Quotes & Jokes by Franklyn Ajaye
Moving to Australia was not a career move, but a quality of life issue. It has no guns, no God, and no gangster rap. As an Ethiopian cab driver said to me the other day when I was returning from a gig in Sydney, "Australia is a peaceful, democratic place." I like the relatively stress free lifestyle. It's worth the drop in income.
I don't like the fact that most black people or black comedians have to present themselves in a flamboyant way. It's good if you can do that, but I don't like to think that's the way all black comedians are. I'm not that type.
I have no desire to be hip to the latest black slang and do the stereotypical black thing. I was a Richard Pryor fan, and I have used profanity in my act. But when it becomes a whole thing that defines blacks, we're limiting ourselves. The enemy is us.
Obviously the audience has veto power signified by whether they laugh or not, but you-not them-retain the ultimate power to decide what they’re going to get the opportunity to laugh at.
You must not be afraid of small bits of silence. To use it well is the height of confidence and skill for a comedian. It increases the tension in a good way and adds contrast like a curveball complements the fastball of a good pitcher.
I wasn’t able to showcase myself to my satisfaction on television until I did one very important thing: I started treating television as though it were just another night at a club. I stopped ruminating continuously over my television set and thinking about its potential significance. This started with my last few shots with Johnny Carson when I realized why my spots hadn’t seemed as funny to me as my club sets. I realized that the extra thought and preparation actually worked against me. Once I adopted this new attitude, I started doing television spots that I was happy with. But let me stress that this was just my approach.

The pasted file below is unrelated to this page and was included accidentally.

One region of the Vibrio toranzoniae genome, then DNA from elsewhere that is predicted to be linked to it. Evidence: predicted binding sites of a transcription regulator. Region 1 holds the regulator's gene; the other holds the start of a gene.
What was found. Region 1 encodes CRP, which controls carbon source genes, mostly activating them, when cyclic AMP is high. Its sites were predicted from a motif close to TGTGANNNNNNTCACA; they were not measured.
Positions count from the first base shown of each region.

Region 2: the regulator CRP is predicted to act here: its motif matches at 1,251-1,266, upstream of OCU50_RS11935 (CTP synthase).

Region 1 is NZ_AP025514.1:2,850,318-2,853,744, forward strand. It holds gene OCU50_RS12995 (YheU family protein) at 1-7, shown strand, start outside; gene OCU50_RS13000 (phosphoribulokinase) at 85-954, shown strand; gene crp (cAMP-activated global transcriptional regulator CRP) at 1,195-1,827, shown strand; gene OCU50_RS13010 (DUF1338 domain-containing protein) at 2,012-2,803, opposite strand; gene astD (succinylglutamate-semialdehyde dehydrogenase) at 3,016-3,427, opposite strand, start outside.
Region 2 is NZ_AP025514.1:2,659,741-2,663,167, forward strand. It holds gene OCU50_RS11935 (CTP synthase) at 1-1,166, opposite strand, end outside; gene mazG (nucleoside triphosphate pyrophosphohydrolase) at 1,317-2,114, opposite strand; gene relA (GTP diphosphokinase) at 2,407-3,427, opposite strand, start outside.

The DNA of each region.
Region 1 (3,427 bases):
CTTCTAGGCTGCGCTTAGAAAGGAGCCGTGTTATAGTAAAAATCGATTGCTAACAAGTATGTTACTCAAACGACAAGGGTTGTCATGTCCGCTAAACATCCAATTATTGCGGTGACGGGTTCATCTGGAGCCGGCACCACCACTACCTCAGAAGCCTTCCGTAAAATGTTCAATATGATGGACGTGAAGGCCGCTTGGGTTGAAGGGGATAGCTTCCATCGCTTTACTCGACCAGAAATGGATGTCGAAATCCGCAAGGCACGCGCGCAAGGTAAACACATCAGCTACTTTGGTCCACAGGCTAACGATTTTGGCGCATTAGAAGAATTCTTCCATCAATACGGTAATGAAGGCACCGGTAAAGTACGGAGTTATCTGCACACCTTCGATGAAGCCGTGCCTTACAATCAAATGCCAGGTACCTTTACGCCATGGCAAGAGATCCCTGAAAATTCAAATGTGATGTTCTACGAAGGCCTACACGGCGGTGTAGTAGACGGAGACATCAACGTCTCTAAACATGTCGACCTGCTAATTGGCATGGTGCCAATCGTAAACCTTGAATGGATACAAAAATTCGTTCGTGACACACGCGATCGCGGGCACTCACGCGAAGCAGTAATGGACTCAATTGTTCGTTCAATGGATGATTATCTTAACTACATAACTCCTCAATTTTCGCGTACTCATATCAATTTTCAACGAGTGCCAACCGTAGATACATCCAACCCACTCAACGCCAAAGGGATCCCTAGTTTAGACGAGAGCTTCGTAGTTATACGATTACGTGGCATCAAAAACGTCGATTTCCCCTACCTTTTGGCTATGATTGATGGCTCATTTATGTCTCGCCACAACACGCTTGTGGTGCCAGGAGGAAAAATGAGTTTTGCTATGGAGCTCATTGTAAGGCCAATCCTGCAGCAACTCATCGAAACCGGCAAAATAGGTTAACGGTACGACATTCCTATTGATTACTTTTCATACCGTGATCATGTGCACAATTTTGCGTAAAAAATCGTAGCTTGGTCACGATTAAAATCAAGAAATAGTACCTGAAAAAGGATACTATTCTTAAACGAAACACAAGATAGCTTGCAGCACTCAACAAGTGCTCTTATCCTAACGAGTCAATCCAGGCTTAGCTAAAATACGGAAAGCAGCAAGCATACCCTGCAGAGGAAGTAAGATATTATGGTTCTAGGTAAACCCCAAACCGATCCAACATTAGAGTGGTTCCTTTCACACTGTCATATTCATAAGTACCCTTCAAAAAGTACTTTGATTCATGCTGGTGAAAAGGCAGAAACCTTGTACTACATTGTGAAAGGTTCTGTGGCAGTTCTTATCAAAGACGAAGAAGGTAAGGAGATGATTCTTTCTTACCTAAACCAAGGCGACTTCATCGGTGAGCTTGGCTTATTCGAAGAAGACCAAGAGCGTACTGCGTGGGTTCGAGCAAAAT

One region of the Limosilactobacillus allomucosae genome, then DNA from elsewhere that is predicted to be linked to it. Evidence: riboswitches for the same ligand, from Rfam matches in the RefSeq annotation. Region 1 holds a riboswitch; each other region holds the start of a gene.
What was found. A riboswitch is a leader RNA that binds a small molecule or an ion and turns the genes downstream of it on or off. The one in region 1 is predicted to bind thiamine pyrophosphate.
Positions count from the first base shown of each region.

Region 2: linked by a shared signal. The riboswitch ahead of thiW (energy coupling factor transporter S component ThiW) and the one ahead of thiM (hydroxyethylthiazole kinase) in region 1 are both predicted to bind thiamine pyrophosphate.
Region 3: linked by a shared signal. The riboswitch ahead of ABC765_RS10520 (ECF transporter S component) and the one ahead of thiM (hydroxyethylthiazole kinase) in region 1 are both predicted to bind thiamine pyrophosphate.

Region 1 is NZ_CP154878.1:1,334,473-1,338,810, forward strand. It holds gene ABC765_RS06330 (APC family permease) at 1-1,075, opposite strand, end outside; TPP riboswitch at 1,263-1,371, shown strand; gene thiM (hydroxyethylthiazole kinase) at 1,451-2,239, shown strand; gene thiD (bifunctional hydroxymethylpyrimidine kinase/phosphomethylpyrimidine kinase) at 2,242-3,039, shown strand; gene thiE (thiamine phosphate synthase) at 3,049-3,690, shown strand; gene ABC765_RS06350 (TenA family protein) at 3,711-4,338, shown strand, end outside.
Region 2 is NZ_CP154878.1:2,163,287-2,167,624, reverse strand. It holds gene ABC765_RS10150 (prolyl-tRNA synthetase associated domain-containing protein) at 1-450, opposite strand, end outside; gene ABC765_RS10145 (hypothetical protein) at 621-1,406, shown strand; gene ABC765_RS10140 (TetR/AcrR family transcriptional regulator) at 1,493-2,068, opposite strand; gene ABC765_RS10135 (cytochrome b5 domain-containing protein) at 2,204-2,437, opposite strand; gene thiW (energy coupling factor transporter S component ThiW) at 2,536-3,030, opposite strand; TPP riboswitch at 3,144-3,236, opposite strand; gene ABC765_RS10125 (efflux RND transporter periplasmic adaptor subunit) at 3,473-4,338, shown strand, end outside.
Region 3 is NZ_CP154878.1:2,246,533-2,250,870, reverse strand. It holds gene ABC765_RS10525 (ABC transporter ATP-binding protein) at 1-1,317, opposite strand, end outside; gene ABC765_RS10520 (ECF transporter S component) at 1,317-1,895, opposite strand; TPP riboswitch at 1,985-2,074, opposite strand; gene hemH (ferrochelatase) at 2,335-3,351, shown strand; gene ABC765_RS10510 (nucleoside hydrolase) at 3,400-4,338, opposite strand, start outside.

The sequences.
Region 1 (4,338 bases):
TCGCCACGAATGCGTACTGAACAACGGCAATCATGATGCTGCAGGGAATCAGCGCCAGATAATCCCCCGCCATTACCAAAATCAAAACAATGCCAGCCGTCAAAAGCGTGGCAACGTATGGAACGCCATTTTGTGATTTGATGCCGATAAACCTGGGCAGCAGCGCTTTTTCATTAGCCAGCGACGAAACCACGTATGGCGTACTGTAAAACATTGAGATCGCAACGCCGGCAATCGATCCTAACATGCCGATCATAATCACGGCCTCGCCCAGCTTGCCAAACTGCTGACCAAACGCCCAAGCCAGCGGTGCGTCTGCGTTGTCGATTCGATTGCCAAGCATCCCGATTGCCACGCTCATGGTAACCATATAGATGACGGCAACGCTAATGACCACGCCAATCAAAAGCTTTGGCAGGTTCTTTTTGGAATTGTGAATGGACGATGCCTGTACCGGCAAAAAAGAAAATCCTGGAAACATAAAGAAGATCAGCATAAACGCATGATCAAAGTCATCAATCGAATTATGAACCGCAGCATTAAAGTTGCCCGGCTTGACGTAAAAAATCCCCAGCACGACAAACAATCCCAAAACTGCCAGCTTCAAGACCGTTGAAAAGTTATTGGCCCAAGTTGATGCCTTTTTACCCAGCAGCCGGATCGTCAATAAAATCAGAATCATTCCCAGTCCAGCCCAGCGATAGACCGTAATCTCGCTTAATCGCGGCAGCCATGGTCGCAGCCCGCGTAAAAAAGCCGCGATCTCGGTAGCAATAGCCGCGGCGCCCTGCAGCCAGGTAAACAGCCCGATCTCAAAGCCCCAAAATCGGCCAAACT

Be prepared to cut your little extra lines that come after a big punchline and move on to the next joke or routine to give your set more punch and crispness. You can keep them in your set, but if the audience applauds your big line, don’t do your tag when it dies down, just move on.
You can’t wait forever for an audience to get the joke, but you should give them at least two seconds to join in before you go on to the next one.
Black cats don’t worry about going bald. We know we don’t have a lot of options, so we adapt to it pretty fast. Black cat will look in the mirror and say, “I’m bald… can’t be pulling no hair from over here and combing it over there… so I just shave this shit off.” White dudes they fight baldness to the death. I know a white guy with one hair, got it swirled all over his head.
Bombing teaches you how badly you want to become a comedian. Because unless it’s a burning desire, you’ll quit when the consistent bombing becomes too much to take.
Doing panel well is actually more important than doing a good stand-up spot because it’s when the audience observes you in a more “conversational” mode and decides if they like your personality – which is one of the real keys to popularity.
It’s better to play to the host as though in a real conversation and let the audience listen in- which they are.
Ideally, you want to be in a fifty-fifty power-sharing arrangement with the audience – both of you are there for a mutually enjoyable experience.
I think women seem to handle celibacy better. Well, at least when you talk with them, they're very nonchalant about it: 'Oh, no, no, I haven't made love in about three or four months, and I really haven't missed it at all. I've been doing a lot of horseback riding.'
I don't think that comedians have a tradition of trashing the next generation.